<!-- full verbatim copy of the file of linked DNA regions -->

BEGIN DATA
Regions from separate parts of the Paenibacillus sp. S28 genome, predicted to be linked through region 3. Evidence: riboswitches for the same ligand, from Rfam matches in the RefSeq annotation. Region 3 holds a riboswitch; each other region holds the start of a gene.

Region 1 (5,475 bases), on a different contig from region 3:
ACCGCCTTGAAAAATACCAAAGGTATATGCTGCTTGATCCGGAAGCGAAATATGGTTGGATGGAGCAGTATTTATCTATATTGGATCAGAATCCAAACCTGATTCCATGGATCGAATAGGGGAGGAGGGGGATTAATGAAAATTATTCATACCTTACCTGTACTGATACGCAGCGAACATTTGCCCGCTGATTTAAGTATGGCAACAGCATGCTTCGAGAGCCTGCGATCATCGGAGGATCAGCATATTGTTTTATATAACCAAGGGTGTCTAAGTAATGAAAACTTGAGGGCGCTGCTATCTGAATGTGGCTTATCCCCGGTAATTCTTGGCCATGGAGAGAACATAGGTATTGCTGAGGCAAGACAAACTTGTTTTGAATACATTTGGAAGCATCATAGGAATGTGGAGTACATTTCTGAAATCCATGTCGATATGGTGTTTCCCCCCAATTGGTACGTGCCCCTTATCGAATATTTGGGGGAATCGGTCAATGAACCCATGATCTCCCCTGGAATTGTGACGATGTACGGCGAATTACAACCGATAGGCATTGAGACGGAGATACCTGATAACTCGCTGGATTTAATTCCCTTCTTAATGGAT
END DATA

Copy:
Regions from separate parts of the Paenibacillus sp. S28 genome, predicted to be linked through region 3. Evidence: riboswitches for the same ligand, from Rfam matches in the RefSeq annotation. Region 3 holds a riboswitch; each other region holds the start of a gene.

Region 1 (5,475 bases), on a different contig from region 3:
ACCGCCTTGAAAAATACCAAAGGTATATGCTGCTTGATCCGGAAGCGAAATATGGTTGGATGGAGCAGTATTTATCTATATTGGATCAGAATCCAAACCTGATTCCATGGATCGAATAGGGGAGGAGGGGGATTAATGAAAATTATTCATACCTTACCTGTACTGATACGCAGCGAACATTTGCCCGCTGATTTAAGTATGGCAACAGCATGCTTCGAGAGCCTGCGATCATCGGAGGATCAGCATATTGTTTTATATAACCAAGGGTGTCTAAGTAATGAAAACTTGAGGGCGCTGCTATCTGAATGTGGCTTATCCCCGGTAATTCTTGGCCATGGAGAGAACATAGGTATTGCTGAGGCAAGACAAACTTGTTTTGAATACATTTGGAAGCATCATAGGAATGTGGAGTACATTTCTGAAATCCATGTCGATATGGTGTTTCCCCCCAATTGGTACGTGCCCCTTATCGAATATTTGGGGGAATCGGTCAATGAACCCATGATCTCCCCTGGAATTGTGACGATGTACGGCGAATTACAACCGATAGGCATTGAGACGGAGATACCTGATAACTCGCTGGATTTAATTCCCTTCTTAATGGAT